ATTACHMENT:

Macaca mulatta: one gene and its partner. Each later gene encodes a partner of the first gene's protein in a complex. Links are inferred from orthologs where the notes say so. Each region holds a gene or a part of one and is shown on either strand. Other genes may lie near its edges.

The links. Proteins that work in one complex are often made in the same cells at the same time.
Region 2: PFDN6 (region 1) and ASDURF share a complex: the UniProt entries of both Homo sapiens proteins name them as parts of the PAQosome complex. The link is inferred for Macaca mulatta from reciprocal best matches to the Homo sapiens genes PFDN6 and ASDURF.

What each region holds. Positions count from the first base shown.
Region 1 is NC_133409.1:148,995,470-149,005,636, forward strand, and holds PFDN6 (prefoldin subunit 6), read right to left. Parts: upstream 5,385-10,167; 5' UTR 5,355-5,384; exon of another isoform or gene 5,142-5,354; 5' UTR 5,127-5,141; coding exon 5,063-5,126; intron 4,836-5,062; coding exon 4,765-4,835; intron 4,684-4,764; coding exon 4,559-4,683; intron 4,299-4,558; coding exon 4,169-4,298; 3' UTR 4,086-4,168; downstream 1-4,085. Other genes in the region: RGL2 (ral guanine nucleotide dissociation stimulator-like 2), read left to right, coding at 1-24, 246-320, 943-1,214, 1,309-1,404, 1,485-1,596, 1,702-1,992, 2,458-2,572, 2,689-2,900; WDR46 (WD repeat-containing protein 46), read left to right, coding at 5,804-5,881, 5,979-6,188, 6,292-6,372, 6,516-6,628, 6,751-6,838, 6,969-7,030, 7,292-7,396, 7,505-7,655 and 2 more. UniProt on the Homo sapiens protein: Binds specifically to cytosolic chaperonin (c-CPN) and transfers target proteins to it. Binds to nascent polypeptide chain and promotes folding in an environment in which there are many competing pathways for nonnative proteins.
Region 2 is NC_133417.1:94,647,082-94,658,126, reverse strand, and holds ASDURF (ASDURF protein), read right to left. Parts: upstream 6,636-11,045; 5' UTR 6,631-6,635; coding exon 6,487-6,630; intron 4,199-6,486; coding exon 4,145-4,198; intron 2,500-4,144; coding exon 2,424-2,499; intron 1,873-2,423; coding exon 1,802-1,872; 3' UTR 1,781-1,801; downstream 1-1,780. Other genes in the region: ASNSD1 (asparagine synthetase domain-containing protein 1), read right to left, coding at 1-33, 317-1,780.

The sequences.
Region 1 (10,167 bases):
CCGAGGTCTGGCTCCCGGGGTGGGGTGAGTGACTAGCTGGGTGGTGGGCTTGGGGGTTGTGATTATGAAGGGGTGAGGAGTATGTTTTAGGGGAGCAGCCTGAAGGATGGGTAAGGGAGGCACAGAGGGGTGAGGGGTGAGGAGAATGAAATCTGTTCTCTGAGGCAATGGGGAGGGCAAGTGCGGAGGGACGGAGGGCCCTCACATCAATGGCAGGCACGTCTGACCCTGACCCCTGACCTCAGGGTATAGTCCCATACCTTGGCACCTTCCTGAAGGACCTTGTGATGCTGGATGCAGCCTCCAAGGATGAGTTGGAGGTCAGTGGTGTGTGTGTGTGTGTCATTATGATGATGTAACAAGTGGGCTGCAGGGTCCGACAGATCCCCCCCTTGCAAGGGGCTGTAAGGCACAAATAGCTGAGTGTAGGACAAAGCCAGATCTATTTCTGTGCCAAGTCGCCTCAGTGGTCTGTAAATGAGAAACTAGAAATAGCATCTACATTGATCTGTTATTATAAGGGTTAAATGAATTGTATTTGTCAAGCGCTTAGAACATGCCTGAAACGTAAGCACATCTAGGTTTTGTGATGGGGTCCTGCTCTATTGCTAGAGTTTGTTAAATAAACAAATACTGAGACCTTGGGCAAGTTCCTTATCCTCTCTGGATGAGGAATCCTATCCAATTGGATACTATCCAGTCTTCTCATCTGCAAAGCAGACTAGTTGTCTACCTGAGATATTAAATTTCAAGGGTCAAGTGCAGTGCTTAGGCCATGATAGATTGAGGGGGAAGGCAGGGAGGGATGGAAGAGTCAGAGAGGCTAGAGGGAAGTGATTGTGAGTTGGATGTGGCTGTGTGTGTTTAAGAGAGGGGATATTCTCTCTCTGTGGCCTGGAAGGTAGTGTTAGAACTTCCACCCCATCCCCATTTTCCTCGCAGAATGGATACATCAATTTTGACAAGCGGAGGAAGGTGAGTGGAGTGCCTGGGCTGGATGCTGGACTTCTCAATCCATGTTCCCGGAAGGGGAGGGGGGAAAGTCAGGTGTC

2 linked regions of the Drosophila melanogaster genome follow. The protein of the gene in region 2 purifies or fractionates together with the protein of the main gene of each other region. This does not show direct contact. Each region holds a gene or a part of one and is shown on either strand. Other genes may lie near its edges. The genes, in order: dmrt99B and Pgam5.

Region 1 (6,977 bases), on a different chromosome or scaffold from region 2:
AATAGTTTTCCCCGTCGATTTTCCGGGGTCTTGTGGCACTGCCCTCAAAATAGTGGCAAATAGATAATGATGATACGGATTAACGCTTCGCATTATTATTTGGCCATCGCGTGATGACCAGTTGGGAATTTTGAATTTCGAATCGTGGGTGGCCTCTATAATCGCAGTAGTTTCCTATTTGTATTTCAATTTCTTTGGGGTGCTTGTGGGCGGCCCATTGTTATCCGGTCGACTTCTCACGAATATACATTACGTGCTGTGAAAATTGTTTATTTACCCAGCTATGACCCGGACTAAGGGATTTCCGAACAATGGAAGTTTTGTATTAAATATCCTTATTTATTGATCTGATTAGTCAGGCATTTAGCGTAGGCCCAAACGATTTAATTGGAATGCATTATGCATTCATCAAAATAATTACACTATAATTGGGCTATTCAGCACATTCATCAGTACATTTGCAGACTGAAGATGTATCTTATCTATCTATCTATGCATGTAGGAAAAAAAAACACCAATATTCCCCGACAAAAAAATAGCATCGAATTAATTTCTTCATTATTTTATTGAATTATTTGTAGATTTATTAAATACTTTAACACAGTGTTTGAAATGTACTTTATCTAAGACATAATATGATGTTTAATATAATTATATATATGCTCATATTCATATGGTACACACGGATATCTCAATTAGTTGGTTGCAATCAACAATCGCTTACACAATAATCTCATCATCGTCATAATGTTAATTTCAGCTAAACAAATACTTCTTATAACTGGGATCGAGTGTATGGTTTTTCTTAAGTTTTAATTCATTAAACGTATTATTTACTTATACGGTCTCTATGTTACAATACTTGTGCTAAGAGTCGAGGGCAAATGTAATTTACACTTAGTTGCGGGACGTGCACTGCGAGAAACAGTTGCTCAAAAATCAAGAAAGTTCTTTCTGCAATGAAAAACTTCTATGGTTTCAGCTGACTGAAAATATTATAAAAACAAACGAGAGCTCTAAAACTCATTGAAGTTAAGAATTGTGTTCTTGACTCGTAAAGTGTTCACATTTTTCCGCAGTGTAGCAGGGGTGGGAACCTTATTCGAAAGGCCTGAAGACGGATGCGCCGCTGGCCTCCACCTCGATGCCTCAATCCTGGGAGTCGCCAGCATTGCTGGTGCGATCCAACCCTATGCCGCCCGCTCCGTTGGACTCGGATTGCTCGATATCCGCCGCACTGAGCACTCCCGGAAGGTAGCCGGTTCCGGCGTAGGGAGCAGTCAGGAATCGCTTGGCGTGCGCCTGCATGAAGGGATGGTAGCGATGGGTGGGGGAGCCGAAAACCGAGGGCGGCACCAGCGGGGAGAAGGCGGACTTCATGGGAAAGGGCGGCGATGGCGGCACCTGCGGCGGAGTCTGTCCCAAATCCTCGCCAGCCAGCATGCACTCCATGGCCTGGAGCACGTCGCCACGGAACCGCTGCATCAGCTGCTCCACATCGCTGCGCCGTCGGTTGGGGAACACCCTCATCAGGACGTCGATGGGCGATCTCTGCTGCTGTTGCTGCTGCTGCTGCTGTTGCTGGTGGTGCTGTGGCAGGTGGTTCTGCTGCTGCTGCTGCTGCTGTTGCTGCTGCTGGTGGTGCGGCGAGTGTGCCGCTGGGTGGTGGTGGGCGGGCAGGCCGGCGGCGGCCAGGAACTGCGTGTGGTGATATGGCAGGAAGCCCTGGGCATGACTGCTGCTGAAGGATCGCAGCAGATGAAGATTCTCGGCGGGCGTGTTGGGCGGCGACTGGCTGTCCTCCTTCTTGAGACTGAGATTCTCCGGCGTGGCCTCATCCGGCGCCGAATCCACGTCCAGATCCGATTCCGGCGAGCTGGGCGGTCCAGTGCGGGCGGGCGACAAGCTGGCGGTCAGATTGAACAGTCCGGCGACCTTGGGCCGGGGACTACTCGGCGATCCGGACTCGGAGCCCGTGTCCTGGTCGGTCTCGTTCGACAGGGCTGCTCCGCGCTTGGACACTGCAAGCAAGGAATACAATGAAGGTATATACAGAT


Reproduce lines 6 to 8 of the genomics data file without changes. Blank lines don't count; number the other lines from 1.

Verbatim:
Region 2 is NC_133417.1:94,647,082-94,658,126, reverse strand, and holds ASDURF (ASDURF protein), read right to left. Parts: upstream 6,636-11,045; 5' UTR 6,631-6,635; coding exon 6,487-6,630; intron 4,199-6,486; coding exon 4,145-4,198; intron 2,500-4,144; coding exon 2,424-2,499; intron 1,873-2,423; coding exon 1,802-1,872; 3' UTR 1,781-1,801; downstream 1-1,780. Other genes in the region: ASNSD1 (asparagine synthetase domain-containing protein 1), read right to left, coding at 1-33, 317-1,780.

The sequences.
Region 1 (10,167 bases):